Saint John Damascene

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Saint John Damascene

Doctor of the Church

Saint John was born in the late 7th century, and is the most remarkable of the Greek writers of the 8th century. His father was a civil authority who was Christian amid the Saracens of Damascus, whose caliph made him his minister. This enlightened man found in the public square one day, amid a group of sad Christian captives, a priest of Italian origin who had been condemned to slavery; he ransomed him and assigned him to his young son to be his tutor. Young John made extraordinary progress in grammar, dialectic, mathematics, music, poetry, astronomy, but above all in theology, the discipline imparting knowledge of God. John became famous for his encyclopedic knowledge and theological method, later a source of inspiration to Saint Thomas Aquinas.
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Meditations for Each Day of Lent by St. Thomas Aquinas – Friday After the Fourth Sunday

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Meditations for Each Day of Lent by St. Thomas Aquinas

Friday After the Fourth Sunday

The Precious Blood

Through the blood of Christ the New Testament was confirmed. This chalice is the new testament in my blood (i Cor. xi. 25). Testament has a double meaning.

(1) It may mean any kind of agreement or pact.

Now God has twice made an agreement with mankind. In one pact God promised man temporal prosperity and deliverance from temporal losses, and this pact is called the Old Testament. In another pact God promised man spiritual blessings and deliverance from spiritual losses, and this is called the New Testament, I will make a new; covenant, saith the Lord, with the house of Israel and with the house of ]uda: not according to the covenant which I made with their fathers, in the day that I took them by the hand to bring them out of the land of Egypt: but this shall be the covenant: I will give my law in their bosoms and I will write it in their hearts and I will be their God and they shall be my people (]er. xxxi. 31-33). Continue reading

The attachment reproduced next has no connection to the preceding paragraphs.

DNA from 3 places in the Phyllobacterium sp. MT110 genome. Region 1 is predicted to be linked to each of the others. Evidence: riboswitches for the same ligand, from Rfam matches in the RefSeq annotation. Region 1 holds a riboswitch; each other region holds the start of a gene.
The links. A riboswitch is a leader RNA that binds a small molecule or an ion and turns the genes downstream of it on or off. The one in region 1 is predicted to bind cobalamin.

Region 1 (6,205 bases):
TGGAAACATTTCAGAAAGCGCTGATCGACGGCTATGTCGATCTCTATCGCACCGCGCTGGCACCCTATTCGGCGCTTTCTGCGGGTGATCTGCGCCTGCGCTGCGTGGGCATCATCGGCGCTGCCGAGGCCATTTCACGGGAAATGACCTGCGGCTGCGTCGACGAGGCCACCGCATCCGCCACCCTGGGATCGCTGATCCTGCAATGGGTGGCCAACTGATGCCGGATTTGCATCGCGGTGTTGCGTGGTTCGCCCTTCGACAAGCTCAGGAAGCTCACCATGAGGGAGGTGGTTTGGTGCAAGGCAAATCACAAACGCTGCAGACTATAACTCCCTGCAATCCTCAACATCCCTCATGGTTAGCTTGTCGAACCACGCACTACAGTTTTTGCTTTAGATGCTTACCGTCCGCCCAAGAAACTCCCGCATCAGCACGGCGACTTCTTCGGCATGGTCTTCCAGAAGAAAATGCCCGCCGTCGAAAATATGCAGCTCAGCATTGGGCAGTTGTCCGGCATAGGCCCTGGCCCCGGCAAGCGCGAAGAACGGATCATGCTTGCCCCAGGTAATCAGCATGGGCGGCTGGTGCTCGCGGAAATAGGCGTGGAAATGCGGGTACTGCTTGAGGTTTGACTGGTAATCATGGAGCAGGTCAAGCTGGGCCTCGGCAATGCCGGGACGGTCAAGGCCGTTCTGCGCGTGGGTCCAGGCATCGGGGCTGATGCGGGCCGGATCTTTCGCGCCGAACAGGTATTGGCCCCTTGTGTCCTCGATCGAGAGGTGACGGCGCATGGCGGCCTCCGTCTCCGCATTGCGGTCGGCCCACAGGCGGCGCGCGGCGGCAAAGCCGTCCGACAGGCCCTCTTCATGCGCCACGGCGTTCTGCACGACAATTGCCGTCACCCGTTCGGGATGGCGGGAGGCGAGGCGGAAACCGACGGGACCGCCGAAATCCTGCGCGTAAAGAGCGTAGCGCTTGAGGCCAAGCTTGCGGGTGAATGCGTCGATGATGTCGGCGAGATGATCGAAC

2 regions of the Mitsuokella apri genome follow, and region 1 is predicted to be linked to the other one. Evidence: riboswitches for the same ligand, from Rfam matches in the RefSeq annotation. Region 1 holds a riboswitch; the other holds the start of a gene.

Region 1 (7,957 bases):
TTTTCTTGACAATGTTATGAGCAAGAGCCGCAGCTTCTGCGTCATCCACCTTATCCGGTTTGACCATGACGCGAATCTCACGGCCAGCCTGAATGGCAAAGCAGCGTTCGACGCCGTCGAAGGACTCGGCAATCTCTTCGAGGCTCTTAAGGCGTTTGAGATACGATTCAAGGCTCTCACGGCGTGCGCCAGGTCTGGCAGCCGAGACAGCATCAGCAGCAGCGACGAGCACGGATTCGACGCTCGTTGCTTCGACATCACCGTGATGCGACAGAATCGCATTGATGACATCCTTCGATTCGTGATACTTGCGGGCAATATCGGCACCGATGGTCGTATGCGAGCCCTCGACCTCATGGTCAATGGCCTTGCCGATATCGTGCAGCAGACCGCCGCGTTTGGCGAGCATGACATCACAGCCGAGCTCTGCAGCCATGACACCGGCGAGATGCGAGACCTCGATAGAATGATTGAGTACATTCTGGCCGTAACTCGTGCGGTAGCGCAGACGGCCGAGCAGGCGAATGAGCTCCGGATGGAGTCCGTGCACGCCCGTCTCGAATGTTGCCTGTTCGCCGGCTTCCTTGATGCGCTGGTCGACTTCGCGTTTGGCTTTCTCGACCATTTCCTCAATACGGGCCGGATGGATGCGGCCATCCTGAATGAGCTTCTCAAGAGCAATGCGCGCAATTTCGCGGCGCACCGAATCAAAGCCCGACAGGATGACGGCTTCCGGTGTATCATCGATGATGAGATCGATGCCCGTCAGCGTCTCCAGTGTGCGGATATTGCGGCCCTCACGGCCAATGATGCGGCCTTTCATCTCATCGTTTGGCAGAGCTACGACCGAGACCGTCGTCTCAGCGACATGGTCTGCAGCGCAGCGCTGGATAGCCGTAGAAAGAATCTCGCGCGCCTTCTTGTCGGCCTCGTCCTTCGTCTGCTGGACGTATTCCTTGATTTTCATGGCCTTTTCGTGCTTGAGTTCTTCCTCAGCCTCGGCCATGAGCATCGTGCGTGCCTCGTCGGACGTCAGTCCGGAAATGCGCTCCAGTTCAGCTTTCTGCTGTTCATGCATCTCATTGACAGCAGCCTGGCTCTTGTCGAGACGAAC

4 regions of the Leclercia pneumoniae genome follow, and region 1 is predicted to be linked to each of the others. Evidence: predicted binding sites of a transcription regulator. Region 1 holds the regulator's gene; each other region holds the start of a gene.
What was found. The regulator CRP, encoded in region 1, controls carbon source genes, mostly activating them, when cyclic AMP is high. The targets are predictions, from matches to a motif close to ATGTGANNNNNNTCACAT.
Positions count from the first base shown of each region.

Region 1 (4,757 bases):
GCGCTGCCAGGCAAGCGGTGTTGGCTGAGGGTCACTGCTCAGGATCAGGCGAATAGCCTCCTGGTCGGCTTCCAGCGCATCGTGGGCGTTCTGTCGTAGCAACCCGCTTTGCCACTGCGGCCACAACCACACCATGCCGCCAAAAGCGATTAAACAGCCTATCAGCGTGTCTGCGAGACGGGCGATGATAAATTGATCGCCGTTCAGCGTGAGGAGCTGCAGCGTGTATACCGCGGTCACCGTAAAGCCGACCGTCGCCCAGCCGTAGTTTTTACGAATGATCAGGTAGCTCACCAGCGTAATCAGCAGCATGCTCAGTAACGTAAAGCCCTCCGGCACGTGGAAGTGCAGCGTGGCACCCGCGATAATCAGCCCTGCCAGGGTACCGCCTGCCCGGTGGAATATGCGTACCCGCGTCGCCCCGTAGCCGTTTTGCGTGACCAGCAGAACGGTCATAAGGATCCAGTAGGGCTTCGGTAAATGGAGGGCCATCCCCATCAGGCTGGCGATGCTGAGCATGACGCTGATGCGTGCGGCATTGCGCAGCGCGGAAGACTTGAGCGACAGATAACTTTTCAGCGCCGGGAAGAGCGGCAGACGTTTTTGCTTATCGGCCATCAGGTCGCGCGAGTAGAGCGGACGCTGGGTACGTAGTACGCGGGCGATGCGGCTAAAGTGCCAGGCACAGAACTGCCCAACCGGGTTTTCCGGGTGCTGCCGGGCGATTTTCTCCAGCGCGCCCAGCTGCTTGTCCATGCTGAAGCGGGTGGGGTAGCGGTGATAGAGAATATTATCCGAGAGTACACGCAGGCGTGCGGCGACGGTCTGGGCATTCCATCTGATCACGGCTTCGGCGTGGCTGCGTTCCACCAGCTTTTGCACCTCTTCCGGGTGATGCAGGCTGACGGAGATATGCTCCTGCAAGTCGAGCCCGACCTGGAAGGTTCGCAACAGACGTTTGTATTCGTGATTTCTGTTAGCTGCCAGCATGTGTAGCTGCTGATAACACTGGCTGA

Saint Ludger

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Saint Ludger

First Bishop of Munster
(† 809)

Saint Ludger was born in Friesland (the Netherlands) about the year 743. His father, a nobleman of the first rank, at the child’s own request, committed him very young to the care of Saint Gregory, Bishop of Utrecht, a disciple of Saint Boniface and his successor in the government of the see of Utrecht. Saint Gregory educated him in his monastery of Utrecht, and gave him the clerical tonsure.

Ludger, desirous of further religious studies, passed over into England, and spent four and a half years under Alcuin, Rector of a famous school at York. In 773 he returned home, and when Saint Gregory died in 776, his successor, Alberic, compelled Saint Ludger to receive the priesthood. Continue reading

The Ave Maria

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The Ave Maria

“Hail, Mary, full of grace, the Lord is with Thee”

The Ave Maria is also called the Angelical Salutation, because it commences with the words of the archangel.

It has always been customary among Christians to imitate the example of the Archangel Gabriel, and salute our Blessed Lady in his words. The devotion to Mary was not introduced by the decree of a council, nor at the behest of any Pope; at all times the faithful have been wont to pay their devout homage to the Queen of heaven. She herself foresaw that this would be so; that all generations would call her blessed (Luke i. 48). Continue reading

Meditations for Each Day of Lent by St. Thomas Aquinas – Thursday After the Fourth Sunday

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Meditations for Each Day of Lent by St. Thomas Aquinas

Thursday After the Fourth Sunday

The Death of Lazarus

Lazarus our friend sleepeth–(John xi. 11)

Our friend for the many benefits and services he rendered us, and therefore we owe it not to fail in his necessity. Sleepeth, therefore we must come to his assistance: a brother is proved in distress (Prov. xvii. 17).

He sleepeth, I say, as St. Augustine says, to the Lord. But to men he was dead, nor had they power to raise him.

Sleep is a word we use with various meanings. We use it to mean natural sleep, negligence, blameworthy inattention, the peace of contemplation, the peace of future glory, and we use it also to mean death. We will not have you ignorant, concerning the last sleep, that you be not sorrowful, even as others that have no hope, says St. Paul (i Thess. iv. 12). Continue reading